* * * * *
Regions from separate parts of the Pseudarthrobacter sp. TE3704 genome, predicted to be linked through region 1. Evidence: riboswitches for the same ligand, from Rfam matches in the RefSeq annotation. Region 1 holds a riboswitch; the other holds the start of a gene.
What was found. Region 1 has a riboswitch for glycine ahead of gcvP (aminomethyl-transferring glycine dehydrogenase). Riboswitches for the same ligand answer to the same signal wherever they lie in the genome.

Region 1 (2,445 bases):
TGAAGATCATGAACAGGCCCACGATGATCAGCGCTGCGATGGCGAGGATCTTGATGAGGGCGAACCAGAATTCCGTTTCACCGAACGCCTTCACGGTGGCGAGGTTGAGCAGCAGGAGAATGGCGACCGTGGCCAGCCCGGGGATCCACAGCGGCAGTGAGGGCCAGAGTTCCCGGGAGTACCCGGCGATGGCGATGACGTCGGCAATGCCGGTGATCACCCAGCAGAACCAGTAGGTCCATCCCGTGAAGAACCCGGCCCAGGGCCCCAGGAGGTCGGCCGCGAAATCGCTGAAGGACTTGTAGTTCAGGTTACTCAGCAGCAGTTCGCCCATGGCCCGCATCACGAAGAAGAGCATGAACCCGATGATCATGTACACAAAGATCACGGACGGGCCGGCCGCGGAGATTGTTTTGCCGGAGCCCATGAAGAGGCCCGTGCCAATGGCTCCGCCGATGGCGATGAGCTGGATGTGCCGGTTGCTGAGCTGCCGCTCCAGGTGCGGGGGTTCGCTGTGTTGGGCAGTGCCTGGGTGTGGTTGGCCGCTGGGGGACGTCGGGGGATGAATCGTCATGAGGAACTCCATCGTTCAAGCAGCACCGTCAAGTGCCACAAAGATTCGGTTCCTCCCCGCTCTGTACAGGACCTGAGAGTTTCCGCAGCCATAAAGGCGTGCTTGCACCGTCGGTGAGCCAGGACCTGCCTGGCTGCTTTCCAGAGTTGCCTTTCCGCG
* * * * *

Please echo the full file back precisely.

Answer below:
Regions from separate parts of the Pseudarthrobacter sp. TE3704 genome, predicted to be linked through region 1. Evidence: riboswitches for the same ligand, from Rfam matches in the RefSeq annotation. Region 1 holds a riboswitch; the other holds the start of a gene.
What was found. Region 1 has a riboswitch for glycine ahead of gcvP (aminomethyl-transferring glycine dehydrogenase). Riboswitches for the same ligand answer to the same signal wherever they lie in the genome.

Region 1 (2,445 bases):
TGAAGATCATGAACAGGCCCACGATGATCAGCGCTGCGATGGCGAGGATCTTGATGAGGGCGAACCAGAATTCCGTTTCACCGAACGCCTTCACGGTGGCGAGGTTGAGCAGCAGGAGAATGGCGACCGTGGCCAGCCCGGGGATCCACAGCGGCAGTGAGGGCCAGAGTTCCCGGGAGTACCCGGCGATGGCGATGACGTCGGCAATGCCGGTGATCACCCAGCAGAACCAGTAGGTCCATCCCGTGAAGAACCCGGCCCAGGGCCCCAGGAGGTCGGCCGCGAAATCGCTGAAGGACTTGTAGTTCAGGTTACTCAGCAGCAGTTCGCCCATGGCCCGCATCACGAAGAAGAGCATGAACCCGATGATCATGTACACAAAGATCACGGACGGGCCGGCCGCGGAGATTGTTTTGCCGGAGCCCATGAAGAGGCCCGTGCCAATGGCTCCGCCGATGGCGATGAGCTGGATGTGCCGGTTGCTGAGCTGCCGCTCCAGGTGCGGGGGTTCGCTGTGTTGGGCAGTGCCTGGGTGTGGTTGGCCGCTGGGGGACGTCGGGGGATGAATCGTCATGAGGAACTCCATCGTTCAAGCAGCACCGTCAAGTGCCACAAAGATTCGGTTCCTCCCCGCTCTGTACAGGACCTGAGAGTTTCCGCAGCCATAAAGGCGTGCTTGCACCGTCGGTGAGCCAGGACCTGCCTGGCTGCTTTCCAGAGTTGCCTTTCCGCG